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Peace Talks Begin In Switzerland As Cease-Fire Kicks Off In Yemen

Shiite fighters, known as Houthis, ride on a patrol truck as they chant slogans during a tribal gathering showing support for the Houthi movement in Sanaa, Yemen, on Monday.

Just as a cease-fire kicked off in Yemen, the warring parties were meeting in Switzerland to try to bring an end to a conflict that has lasted nine months and left thousands dead.

The BBC reports:

"At least 5,700 people — almost half civilians — have been killed since a Saudi-led coalition launched a military campaign against the rebels in March.

"The coalition is seeking to drive back the Houthis and restore the government.

"Representatives of President Abdrabbuh Mansour Hadi, the Houthis and the General People's Congress party of former President Ali Abdullah Saleh - whose loyalists in the security forces have backed the rebels - are meeting in the city of Biel. The talks are expected to last all week."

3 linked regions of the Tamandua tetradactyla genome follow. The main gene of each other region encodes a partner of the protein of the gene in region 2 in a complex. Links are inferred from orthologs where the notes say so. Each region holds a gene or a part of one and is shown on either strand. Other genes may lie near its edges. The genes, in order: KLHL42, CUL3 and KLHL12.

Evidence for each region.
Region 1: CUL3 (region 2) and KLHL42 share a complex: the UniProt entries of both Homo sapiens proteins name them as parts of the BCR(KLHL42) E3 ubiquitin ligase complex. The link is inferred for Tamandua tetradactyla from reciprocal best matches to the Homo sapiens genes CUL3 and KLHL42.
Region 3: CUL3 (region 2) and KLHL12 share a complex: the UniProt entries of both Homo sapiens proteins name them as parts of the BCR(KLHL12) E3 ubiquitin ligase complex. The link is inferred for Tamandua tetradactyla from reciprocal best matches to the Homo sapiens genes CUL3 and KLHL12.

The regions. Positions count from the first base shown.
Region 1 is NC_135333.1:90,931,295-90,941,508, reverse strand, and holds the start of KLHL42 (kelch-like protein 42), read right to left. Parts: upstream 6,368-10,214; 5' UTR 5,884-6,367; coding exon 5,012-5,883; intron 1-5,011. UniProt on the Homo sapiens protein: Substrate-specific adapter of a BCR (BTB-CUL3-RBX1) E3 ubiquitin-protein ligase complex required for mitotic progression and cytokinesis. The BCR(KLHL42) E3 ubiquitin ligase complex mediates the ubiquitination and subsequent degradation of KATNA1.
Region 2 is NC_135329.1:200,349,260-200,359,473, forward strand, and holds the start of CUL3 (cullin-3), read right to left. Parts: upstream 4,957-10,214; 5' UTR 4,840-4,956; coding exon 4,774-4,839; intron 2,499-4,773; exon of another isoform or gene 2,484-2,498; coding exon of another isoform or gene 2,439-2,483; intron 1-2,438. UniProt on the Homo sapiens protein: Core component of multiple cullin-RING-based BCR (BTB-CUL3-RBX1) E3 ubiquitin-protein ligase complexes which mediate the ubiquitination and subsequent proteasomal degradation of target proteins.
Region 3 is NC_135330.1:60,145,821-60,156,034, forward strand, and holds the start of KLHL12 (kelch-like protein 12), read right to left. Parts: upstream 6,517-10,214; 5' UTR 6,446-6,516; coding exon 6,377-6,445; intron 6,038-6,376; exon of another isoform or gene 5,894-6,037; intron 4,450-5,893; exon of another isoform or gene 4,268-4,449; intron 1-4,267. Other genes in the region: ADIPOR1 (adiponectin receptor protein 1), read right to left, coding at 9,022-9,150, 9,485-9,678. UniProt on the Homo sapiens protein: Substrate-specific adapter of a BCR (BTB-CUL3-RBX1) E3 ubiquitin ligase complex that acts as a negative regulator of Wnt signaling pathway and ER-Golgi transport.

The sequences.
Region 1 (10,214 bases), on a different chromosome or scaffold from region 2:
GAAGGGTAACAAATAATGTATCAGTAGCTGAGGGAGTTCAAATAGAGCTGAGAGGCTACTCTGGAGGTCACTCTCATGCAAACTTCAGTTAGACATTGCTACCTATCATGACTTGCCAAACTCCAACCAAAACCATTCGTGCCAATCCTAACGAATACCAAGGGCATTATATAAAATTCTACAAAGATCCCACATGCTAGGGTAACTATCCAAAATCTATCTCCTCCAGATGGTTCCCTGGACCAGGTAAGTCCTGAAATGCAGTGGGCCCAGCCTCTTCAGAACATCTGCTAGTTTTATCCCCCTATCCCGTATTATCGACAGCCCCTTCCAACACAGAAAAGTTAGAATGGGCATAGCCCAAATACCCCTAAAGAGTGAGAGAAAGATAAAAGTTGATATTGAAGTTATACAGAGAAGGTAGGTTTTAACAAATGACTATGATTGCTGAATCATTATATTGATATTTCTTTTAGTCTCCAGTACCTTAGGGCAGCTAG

The talks in Switzerland are backed by the United Nations. Ismail Ould Cheikh Ahmed, a U.N. spokesman, told The New York Times that the first face-to-face talks would happen by mid-morning.

"The cessation of hostilities which was called today should mark the end of military violence in Yemen and the transition to progress based on negotiations, dialogue and consensus," Ahmed said, according to the Times.

The Wall Street Journal reports that this cease-fire and the talks were preceded by the killing of two top military officers from Saudi Arabia and the United Arab Emirates.

The deaths, the Journal reports:

"... underscore the rising costs to Riyadh and its allies of a conflict that many observers view as a proxy war between the Saudis and their Sunni Muslim allies and the Houthis and their Shiite backers in Iran."

"Tehran denies supplying military aid to the Houthis, a movement whose members adhere to the Zaidi sect of Shiite Islam, but says it supports them politically.

"This week's talks, which are being held at an undisclosed location, follow a series of broken cease-fires and diplomatic failures to end the war, which the United Nations estimates has killed more than 5,800 people—both coalition and rebel fighters, along with civilians."

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